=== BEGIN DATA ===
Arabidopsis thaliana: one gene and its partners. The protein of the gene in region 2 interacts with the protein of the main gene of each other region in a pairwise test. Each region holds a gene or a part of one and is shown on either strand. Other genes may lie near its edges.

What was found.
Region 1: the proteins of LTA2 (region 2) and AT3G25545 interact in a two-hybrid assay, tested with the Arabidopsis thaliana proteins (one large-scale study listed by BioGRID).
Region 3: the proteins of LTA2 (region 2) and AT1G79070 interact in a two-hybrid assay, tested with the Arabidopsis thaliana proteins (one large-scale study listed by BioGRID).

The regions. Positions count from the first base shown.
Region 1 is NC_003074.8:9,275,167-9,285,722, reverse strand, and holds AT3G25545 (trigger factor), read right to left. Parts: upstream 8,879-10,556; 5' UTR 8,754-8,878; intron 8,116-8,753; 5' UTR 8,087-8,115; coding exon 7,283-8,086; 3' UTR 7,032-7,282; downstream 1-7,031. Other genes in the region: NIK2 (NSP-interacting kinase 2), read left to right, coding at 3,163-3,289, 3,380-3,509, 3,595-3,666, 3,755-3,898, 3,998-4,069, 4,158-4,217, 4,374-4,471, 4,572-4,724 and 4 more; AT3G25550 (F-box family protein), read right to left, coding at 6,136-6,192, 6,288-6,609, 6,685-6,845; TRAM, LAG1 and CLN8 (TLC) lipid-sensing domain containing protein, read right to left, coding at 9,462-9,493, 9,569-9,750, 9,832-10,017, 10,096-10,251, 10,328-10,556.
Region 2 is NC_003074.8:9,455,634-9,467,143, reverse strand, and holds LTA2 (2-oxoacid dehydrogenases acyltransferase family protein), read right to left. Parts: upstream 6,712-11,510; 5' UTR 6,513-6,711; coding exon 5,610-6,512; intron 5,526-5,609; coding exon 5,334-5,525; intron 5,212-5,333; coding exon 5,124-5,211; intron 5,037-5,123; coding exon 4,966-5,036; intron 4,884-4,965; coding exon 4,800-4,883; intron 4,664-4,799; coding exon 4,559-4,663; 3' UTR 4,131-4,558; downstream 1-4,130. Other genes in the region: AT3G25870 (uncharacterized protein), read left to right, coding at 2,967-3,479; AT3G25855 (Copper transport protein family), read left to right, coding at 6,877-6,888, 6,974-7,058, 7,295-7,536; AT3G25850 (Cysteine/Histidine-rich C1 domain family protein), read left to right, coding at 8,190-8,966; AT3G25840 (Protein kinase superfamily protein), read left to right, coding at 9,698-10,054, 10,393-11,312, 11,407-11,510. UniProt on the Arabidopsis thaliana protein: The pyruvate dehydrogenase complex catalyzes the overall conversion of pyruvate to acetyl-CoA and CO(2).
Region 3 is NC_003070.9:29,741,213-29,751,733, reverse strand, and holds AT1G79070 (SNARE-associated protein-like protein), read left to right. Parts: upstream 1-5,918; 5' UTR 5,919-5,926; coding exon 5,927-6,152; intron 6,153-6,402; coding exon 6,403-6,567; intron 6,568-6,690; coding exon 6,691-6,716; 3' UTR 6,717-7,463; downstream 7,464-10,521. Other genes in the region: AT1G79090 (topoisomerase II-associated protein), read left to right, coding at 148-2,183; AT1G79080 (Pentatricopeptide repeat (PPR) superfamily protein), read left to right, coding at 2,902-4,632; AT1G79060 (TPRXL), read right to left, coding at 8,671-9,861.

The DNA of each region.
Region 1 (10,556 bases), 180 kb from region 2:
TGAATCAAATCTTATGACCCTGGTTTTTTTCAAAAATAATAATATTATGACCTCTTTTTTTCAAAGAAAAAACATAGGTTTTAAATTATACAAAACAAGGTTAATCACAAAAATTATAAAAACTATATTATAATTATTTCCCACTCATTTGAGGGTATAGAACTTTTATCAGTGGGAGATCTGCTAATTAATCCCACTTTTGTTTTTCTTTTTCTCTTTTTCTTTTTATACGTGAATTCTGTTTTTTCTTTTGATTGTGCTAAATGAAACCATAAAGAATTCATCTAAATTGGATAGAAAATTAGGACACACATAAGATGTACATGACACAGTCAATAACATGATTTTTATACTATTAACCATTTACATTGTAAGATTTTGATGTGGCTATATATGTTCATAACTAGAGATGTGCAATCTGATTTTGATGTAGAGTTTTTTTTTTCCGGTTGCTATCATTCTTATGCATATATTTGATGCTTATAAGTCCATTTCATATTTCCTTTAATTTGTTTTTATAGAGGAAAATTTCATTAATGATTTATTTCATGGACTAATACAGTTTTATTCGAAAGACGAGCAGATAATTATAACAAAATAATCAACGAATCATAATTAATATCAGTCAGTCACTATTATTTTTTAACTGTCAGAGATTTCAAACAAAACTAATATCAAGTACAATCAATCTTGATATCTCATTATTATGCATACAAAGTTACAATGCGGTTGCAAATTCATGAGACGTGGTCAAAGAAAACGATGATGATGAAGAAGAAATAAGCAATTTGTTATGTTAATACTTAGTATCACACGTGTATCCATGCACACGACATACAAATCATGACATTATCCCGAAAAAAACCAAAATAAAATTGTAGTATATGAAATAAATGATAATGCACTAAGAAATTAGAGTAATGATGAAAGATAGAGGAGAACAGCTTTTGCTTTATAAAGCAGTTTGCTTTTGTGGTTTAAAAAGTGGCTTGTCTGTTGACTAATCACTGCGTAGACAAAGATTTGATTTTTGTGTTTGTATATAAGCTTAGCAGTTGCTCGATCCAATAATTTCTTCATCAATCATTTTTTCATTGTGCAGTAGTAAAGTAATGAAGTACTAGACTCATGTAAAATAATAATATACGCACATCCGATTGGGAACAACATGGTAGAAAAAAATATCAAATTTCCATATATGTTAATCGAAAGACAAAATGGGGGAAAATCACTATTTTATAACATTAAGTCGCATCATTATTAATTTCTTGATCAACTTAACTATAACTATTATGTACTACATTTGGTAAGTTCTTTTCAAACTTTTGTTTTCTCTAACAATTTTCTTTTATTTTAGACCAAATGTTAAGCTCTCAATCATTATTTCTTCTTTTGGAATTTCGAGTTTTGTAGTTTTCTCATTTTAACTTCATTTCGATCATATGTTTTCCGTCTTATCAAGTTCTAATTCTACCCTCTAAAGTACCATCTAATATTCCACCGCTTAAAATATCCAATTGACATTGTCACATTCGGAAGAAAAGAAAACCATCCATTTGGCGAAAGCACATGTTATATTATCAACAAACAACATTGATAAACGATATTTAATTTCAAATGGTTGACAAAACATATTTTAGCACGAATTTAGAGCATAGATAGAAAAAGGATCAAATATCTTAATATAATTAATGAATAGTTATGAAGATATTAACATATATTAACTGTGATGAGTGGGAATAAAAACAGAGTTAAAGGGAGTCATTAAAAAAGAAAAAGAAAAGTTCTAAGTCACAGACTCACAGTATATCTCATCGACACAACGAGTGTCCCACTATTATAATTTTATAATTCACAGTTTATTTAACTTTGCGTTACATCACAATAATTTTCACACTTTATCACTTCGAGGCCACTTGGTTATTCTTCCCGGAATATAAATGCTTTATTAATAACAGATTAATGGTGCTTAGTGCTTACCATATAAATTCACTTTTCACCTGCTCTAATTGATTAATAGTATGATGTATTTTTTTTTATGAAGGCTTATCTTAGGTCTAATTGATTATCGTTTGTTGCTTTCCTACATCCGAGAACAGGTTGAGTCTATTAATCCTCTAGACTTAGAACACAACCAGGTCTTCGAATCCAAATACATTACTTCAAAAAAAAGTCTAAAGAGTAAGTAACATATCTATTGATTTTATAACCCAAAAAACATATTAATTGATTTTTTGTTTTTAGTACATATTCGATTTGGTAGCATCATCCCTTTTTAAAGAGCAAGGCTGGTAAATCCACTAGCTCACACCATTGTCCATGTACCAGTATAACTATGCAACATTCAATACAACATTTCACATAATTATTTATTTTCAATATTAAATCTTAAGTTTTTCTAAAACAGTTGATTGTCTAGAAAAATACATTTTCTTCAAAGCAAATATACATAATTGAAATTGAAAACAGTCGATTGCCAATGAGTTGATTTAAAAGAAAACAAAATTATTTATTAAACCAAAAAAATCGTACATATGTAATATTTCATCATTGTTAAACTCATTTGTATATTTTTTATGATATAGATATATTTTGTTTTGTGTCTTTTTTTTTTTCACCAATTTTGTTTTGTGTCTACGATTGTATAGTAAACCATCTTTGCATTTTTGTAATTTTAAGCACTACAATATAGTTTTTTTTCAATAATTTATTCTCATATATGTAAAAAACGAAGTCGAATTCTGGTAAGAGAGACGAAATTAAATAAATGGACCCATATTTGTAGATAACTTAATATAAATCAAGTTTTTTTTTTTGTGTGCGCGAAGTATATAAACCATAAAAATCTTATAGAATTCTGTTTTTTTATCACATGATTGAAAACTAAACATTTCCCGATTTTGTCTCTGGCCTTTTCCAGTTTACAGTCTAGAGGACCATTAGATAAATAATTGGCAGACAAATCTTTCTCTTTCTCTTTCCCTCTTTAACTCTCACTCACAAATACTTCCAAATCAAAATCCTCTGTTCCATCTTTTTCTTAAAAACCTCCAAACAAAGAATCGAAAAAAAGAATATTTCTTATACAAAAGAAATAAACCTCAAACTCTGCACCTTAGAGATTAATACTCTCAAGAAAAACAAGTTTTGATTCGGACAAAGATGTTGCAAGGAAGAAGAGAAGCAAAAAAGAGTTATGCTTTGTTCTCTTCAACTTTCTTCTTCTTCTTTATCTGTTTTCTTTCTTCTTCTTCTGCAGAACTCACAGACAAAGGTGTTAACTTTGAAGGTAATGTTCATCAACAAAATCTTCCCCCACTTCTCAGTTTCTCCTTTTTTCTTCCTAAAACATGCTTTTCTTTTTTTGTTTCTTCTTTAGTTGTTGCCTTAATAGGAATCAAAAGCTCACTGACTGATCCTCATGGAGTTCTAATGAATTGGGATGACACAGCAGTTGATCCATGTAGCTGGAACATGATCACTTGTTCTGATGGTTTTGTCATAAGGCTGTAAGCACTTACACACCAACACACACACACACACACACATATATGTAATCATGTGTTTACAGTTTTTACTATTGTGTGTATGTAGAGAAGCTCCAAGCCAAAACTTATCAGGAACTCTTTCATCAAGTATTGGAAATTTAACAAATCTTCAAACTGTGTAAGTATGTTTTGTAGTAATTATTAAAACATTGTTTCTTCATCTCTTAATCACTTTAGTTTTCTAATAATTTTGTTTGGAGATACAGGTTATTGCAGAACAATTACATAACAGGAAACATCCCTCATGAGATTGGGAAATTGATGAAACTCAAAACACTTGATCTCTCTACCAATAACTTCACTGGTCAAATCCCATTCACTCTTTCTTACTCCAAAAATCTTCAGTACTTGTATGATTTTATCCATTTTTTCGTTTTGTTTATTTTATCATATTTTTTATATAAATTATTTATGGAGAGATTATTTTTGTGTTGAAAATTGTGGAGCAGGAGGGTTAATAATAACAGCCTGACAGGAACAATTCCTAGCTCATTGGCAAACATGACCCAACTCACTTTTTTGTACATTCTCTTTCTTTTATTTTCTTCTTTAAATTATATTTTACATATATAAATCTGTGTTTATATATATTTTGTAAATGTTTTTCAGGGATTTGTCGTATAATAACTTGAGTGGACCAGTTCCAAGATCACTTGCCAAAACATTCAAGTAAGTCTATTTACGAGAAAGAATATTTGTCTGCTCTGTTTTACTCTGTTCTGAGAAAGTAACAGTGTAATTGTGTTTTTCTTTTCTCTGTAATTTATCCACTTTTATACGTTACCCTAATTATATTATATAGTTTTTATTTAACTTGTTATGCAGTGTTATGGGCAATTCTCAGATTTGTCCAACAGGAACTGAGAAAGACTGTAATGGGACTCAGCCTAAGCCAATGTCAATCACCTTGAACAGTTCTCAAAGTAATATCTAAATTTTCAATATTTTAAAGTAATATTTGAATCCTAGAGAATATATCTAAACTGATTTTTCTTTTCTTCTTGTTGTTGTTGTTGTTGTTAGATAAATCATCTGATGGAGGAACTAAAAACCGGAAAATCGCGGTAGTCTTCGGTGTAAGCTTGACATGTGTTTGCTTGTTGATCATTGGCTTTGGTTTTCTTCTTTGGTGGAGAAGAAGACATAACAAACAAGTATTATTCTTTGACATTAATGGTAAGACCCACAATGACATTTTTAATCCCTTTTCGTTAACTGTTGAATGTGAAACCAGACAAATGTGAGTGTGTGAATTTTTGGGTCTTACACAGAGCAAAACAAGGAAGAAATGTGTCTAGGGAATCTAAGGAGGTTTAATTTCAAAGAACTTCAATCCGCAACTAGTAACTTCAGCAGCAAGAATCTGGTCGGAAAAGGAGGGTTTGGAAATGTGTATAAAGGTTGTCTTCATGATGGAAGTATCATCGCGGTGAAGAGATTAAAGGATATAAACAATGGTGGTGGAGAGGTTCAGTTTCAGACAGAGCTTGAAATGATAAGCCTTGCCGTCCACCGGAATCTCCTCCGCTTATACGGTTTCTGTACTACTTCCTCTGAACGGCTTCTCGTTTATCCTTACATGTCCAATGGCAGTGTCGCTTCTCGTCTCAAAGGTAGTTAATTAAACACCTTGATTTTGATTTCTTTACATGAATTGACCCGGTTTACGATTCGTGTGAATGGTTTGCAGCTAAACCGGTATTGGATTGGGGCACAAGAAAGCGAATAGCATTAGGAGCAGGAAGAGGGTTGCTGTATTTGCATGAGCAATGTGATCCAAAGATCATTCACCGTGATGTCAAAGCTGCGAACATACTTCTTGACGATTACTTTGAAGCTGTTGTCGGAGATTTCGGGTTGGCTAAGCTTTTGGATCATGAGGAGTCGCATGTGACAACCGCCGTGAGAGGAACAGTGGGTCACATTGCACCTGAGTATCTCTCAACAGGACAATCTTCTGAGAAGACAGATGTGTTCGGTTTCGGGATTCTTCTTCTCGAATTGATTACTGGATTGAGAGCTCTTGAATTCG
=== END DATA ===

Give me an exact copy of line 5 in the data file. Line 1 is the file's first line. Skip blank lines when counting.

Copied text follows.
The regions. Positions count from the first base shown.